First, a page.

Australians’ news consumption rose dramatically in 2020 as COVID-19 swept the globe, but a new analysis from the aid agency CARE has revealed the 10 humanitarian crises which received the least media coverage.
Topping the list is Burundi, a densely-populated African country where around 11 million people occupy land less than half the size of Tasmania. An ease in political turmoil saw many Burundian refugees return home in 2020, increasing demand for already scarce farmable land. The country has the highest rate of chronic malnourishment in the world, and floods and other climate-related disasters have worsened the hunger crisis.
Closer to home, the UN estimated more than 4.6 million people in Papua New Guinea — more than half the population — were in need of humanitarian aid. The country has so far avoided a significant outbreak of COVID-19, but is battling tuberculosis, HIV/AIDS and malaria epidemics, as well as the reintroduction of polio in 2018.
CARE Australia CEO Peter Walton said: “While COVID-19 dominated headlines in 2020, for many people around the world, the pandemic is just one more crisis they have to battle through.
“Consequently, 2021 will bring enormous humanitarian need. Almost a quarter of a billion people are predicted to require assistance. That’s a near-40 per cent increase on 2020, which is the sharpest rise we’ve ever seen.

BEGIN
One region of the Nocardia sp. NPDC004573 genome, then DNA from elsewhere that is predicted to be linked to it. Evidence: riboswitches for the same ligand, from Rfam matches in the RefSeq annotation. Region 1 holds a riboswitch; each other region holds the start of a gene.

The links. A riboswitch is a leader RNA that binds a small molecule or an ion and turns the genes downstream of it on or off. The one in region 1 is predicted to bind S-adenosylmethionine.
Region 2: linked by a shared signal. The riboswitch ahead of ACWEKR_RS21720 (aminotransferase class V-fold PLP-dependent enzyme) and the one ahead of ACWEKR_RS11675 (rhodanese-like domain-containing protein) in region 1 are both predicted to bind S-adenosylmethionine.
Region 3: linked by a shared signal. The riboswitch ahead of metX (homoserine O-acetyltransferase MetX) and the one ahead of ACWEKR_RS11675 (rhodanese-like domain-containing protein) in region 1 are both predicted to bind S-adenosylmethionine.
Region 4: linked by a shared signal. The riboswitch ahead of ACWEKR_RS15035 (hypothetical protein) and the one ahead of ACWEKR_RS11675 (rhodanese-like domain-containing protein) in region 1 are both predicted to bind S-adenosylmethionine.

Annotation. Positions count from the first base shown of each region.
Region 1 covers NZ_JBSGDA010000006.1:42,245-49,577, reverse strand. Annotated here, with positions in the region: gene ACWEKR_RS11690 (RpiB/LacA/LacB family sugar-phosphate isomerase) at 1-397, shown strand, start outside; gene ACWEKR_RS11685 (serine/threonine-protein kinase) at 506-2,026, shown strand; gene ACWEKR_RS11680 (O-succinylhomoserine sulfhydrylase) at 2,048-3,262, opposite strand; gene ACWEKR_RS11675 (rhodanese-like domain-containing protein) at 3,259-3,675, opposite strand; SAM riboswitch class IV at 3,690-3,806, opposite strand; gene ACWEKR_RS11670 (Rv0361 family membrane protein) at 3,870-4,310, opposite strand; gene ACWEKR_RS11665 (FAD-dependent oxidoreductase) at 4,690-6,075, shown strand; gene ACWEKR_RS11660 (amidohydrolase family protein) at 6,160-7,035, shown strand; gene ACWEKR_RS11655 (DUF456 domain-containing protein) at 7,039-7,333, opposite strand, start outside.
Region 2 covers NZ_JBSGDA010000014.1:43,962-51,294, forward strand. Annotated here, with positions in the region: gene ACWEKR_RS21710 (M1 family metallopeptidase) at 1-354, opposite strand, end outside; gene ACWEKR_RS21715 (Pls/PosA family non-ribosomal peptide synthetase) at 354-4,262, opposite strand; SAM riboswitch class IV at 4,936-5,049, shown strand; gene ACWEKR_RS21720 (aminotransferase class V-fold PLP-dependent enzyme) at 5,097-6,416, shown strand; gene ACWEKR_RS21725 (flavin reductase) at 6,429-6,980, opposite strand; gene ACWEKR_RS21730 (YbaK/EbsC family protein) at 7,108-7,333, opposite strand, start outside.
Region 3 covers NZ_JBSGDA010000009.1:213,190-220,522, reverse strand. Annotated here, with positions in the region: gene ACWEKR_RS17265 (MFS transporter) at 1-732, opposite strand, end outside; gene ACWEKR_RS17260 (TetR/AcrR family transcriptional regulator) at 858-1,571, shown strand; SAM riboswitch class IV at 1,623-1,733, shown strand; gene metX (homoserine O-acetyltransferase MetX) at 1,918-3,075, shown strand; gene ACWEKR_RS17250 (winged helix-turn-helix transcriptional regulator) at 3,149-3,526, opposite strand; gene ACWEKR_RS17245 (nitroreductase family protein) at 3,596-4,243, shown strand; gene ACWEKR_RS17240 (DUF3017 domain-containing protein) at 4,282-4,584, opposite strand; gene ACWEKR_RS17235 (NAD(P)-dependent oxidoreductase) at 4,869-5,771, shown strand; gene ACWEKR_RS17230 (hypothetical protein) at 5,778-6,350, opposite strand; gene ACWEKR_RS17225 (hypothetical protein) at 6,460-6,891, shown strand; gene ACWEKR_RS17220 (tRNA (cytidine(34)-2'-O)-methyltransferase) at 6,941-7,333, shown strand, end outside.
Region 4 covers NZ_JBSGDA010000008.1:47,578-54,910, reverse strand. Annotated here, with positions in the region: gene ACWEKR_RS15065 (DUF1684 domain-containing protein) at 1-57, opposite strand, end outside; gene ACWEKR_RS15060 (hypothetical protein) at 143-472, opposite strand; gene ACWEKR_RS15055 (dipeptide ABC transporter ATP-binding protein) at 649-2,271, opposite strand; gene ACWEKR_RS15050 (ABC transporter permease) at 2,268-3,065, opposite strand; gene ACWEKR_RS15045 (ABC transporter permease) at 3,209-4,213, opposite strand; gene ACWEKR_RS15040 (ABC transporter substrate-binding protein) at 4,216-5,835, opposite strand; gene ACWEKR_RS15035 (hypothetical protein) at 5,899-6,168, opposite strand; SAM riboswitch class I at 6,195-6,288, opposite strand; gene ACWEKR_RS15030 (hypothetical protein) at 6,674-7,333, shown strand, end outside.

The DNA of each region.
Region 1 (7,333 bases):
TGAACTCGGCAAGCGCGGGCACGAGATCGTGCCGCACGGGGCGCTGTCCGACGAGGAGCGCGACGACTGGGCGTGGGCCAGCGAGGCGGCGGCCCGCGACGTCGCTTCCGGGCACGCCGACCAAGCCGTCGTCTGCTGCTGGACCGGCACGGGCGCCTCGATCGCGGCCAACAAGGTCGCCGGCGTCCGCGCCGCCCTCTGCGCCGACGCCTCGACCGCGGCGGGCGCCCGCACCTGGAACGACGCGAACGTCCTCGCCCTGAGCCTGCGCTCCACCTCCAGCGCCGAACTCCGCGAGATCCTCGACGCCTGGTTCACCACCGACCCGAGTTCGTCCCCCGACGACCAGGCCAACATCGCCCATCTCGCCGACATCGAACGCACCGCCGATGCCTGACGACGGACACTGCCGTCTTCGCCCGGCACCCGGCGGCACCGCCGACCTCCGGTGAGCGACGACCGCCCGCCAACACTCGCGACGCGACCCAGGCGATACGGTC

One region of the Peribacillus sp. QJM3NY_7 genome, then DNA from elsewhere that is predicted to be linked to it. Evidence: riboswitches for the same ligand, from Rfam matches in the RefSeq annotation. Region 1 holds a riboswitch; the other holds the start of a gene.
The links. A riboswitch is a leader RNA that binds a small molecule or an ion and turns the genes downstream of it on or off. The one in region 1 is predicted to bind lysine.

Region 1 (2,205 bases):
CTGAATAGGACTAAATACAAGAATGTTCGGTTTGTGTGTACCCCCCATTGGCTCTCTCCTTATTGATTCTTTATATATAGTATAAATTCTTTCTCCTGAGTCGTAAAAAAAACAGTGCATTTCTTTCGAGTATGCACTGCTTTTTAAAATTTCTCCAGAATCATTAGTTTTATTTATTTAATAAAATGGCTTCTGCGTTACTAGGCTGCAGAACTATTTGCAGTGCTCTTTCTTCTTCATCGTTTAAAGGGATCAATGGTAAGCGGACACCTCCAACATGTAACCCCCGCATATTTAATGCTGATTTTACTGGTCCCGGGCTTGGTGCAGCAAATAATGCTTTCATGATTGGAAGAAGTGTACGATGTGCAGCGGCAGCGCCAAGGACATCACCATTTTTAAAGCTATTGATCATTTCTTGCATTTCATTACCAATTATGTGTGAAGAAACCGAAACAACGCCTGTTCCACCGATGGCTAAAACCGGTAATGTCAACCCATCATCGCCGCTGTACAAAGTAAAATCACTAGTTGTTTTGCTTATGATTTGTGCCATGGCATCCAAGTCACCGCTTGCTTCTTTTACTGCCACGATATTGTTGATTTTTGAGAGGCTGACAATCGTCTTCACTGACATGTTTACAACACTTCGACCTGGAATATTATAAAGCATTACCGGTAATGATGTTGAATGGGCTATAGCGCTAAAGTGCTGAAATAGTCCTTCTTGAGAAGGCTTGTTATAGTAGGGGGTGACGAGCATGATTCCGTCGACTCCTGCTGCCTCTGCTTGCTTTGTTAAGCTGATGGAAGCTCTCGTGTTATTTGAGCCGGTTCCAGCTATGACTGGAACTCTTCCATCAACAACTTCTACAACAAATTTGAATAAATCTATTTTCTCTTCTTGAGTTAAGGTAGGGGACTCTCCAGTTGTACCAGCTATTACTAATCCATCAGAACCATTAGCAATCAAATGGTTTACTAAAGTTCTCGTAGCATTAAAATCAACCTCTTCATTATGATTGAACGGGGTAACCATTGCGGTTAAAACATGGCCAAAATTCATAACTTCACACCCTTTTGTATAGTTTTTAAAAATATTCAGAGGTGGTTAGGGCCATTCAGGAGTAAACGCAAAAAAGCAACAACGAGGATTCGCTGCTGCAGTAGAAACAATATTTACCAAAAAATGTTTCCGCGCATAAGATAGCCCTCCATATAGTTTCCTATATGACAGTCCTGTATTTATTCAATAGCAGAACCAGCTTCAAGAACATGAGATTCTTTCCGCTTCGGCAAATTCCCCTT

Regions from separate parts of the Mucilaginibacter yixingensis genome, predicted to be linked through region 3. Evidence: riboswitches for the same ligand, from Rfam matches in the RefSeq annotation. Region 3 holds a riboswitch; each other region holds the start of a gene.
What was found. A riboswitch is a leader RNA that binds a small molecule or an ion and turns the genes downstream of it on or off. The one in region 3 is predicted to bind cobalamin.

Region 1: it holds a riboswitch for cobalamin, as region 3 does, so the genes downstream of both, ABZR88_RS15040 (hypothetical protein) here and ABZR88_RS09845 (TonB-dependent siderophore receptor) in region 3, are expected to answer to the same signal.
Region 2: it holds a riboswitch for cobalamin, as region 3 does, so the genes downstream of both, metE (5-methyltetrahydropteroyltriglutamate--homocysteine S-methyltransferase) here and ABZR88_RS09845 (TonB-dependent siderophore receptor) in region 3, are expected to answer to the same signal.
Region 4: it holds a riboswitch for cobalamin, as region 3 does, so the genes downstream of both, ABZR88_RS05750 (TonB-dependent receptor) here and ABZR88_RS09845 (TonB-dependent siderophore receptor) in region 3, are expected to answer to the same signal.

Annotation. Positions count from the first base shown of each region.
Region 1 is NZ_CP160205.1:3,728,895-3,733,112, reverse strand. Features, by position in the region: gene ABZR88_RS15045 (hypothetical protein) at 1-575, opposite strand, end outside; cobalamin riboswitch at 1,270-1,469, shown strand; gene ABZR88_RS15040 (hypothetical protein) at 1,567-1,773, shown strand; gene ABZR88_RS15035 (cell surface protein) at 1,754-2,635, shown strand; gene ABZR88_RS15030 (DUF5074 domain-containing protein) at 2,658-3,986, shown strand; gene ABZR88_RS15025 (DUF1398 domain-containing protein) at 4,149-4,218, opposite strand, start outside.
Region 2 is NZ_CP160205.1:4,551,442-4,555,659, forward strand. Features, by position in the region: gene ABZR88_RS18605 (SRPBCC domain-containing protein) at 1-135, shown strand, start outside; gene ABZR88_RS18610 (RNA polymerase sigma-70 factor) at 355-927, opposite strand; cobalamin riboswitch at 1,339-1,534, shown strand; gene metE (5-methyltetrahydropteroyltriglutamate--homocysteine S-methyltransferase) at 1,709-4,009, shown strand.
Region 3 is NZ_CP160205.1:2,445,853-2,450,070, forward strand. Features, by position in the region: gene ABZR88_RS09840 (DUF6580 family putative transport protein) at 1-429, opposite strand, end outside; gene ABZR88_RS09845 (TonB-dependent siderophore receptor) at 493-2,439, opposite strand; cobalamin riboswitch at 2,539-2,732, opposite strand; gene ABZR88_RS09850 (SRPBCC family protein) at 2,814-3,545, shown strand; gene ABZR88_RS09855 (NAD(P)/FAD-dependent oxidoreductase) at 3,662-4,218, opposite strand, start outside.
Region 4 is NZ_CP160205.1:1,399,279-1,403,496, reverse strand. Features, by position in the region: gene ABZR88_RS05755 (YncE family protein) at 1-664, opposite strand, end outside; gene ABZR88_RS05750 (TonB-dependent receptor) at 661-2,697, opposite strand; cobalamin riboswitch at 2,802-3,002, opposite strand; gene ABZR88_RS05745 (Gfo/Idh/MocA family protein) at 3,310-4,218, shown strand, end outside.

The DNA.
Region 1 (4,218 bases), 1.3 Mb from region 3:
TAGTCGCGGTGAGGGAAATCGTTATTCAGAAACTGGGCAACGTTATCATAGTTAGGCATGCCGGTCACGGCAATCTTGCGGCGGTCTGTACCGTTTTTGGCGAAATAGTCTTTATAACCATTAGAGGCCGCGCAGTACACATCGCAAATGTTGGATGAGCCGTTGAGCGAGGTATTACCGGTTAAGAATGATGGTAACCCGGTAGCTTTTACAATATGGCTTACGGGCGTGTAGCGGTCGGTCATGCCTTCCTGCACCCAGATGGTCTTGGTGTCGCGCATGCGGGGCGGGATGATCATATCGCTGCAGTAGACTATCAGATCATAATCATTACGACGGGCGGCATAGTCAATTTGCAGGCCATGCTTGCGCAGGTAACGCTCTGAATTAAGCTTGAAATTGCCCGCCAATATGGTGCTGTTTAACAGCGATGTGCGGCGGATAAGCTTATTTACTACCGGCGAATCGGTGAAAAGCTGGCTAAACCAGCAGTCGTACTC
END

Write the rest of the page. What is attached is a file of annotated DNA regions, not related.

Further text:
“Governments in wealthy countries have understandably been boosting spending at home, and it will be important that they also boost their international aid budgets. As this pandemic has shown us, the wellbeing of everyone in the world is intrinsically connected — no one is safe unless everyone is safe.”
CARE’s analysis covered more than 1.2 million online news articles in English, Arabic, French, German and Spanish. 45 humanitarian crises — each affecting at least 1 million people — were tracked for media mentions. The 10 crises which received the fewest mentions are included in CARE’s report.
As well as Burundi and Papua New Guinea, the 10 under-reported crises span Guatemala, the Central African Republic, Ukraine, Madagascar, Malawi, Pakistan, Mali and Zambia.
In contrast, the launch of the PlayStation 5 received 26 times as much media coverage as all 10 humanitarian crises combined.
The combined coverage of the 10 crises was also less than that of entertainer Kanye West’s bid for the US Presidency, and the Eurovision Song Contest.